Address correspondence by e-mail to Wail Malaty, MD, wail.malaty@pardeehospital.org Reprints are not available from the authors.

Author disclosure: Nothing to disclose.

Copyright Family Physicians Inquiries Network. Used with permission.

 

REFERENCES

1. Eadie MJ. Therapeutic drug monitoring—antiepileptic drugs. Br J Clin Pharmacol. 1998;46(3):185–193.

2. Chadwick DW. Overuse of monitoring of blood concentrations of antiepileptic drugs. Br Med J (Clin Res Ed). 1987;294(6574):723–724.

3. Commission on Antiepileptic Drugs, International League Against Epilepsy. Guidelines for therapeutic monitoring on antiepileptic drugs. Epilpesia. 1993;34(4):585–587.

4. Schoenenberger RA, Tanasijevic MJ, Jha A, Bates DW. Appropriateness of antiepileptic drug level monitoring. JAMA. 1995;274(20):1622–1626.

5. Jannuzzi G, Cian P, Fattore C, et al. A multicenter randomized controlled trial on the clinical impact of therapeutic drug monitoring in patients with newly diagnosed epilepsy. Epilpesia. 2000;41(2):222–230.

6. Tomson T, Dahl ML, Kimland E. Therapeutic monitoring of antiepileptic drugs for epilepsy. Cochrane Database Syst Rev. 2007;24(1):CD002216.

7. Tomson T, Johannessen SI. Therapeutic monitoring of the new antiepliptic drugs. Eur J Clin Pharmacol. 2000;55(10):697–705.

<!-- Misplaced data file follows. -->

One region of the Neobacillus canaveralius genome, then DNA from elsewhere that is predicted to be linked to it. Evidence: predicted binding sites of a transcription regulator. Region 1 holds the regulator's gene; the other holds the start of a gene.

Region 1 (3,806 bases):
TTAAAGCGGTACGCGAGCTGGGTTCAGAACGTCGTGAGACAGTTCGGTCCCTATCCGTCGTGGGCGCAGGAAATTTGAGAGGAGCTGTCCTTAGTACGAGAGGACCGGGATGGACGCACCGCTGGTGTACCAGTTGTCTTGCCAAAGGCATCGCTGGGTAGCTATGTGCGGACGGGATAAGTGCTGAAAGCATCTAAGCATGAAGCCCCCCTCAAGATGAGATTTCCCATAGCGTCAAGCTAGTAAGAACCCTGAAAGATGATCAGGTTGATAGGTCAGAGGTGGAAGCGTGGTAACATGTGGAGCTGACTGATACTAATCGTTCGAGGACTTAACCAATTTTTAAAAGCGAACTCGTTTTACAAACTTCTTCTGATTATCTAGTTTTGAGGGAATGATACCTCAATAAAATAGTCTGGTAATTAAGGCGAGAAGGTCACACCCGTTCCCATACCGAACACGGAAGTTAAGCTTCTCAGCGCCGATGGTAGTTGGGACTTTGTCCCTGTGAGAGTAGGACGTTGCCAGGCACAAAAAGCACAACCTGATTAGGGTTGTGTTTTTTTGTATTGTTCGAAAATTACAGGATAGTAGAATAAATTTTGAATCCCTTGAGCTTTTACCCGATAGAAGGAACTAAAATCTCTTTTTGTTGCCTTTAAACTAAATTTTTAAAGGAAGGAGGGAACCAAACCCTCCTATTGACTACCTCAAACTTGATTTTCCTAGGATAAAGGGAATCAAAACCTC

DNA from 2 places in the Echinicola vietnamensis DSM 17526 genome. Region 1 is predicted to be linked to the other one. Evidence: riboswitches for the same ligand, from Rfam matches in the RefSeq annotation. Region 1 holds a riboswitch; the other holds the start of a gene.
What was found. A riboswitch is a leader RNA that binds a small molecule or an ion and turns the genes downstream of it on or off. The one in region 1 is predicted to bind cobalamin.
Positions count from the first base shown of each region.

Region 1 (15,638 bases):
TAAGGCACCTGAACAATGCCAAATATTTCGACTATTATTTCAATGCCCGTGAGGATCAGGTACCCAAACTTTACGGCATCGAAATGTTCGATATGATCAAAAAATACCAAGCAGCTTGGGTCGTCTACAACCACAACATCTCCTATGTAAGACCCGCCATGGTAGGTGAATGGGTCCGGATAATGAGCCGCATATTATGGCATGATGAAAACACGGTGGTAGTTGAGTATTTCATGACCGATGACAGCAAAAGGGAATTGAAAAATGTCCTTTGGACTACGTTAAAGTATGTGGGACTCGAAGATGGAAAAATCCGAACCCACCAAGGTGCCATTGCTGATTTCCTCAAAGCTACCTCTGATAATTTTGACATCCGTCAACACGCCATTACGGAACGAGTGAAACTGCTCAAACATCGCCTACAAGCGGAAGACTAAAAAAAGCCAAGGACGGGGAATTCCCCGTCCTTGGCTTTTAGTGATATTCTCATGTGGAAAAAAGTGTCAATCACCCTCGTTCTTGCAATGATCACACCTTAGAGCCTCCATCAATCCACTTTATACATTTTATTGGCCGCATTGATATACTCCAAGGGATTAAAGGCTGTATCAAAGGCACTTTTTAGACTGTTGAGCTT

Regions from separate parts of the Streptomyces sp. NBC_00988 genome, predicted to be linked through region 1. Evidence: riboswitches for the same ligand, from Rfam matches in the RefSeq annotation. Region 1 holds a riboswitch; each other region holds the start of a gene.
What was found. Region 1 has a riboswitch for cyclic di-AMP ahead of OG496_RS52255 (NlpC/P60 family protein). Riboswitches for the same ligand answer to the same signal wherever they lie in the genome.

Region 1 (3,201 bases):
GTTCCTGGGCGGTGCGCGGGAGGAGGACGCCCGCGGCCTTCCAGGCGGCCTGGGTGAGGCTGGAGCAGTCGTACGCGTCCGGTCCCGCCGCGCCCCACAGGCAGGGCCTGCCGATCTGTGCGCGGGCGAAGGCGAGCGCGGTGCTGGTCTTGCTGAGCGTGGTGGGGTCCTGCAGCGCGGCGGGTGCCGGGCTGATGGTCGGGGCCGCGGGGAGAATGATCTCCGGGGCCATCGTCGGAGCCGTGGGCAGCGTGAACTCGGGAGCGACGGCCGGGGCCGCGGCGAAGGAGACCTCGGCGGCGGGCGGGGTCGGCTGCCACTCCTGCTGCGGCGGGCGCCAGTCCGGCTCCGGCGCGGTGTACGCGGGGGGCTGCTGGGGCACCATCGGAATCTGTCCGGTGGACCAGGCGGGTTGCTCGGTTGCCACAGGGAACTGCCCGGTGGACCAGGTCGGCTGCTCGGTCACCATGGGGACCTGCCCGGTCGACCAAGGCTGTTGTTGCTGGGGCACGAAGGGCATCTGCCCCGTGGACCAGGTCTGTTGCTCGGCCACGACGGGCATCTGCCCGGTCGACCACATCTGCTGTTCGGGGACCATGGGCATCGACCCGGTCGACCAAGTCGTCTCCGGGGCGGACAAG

8. Brodie MJ. Routine measurement of new antiepileptic drug concentrations: a critique and a prediction. Adv Neurol. 1998;76:223–230.

9. Aronson JK, Hardman M, Reynolds DJ. ABC of monitoring drug therapy. Phenytoin. BMJ. 1992;305(6863):1215–1218.

10. Stokes T, Shaw EJ, Juarez-Garcia A, et al. Clinical guidelines and evidence review for the epilepsies: diagnosis and management in adults and children in primary and secondary care. London, UK: Royal College of General Practitioners; 2004. http://www.nice.org.uk/guidance/CG20/guidance/pdf/English. Accessed June 17, 2008.

Clinical Inquiries provides answers to questions submitted by practicing family physicians to the Family Physicians Inquiries Network (FPIN). Members of the network select questions based on their relevance to family medicine. Answers are drawn from an approved set of evidence-based resources and undergo peer review. The strength of recommendations and the level of evidence for individual studies are rated using criteria developed by the Evidence-Based Medicine Working Group (http://www.cebm.net/levels_of_evidence.asp).

The complete database of evidence-based questions and answers is copyrighted by FPIN. If interested in submitting questions or writing answers for this series, go to http://www.fpin.org or e-mail: questions@fpin.org.


Want to use this article elsewhere? Get Permissions


Article Tools

  • Print page
  • Share this page
  • AFP CME Quiz

Information From Industry

More in Pubmed

Navigate this Article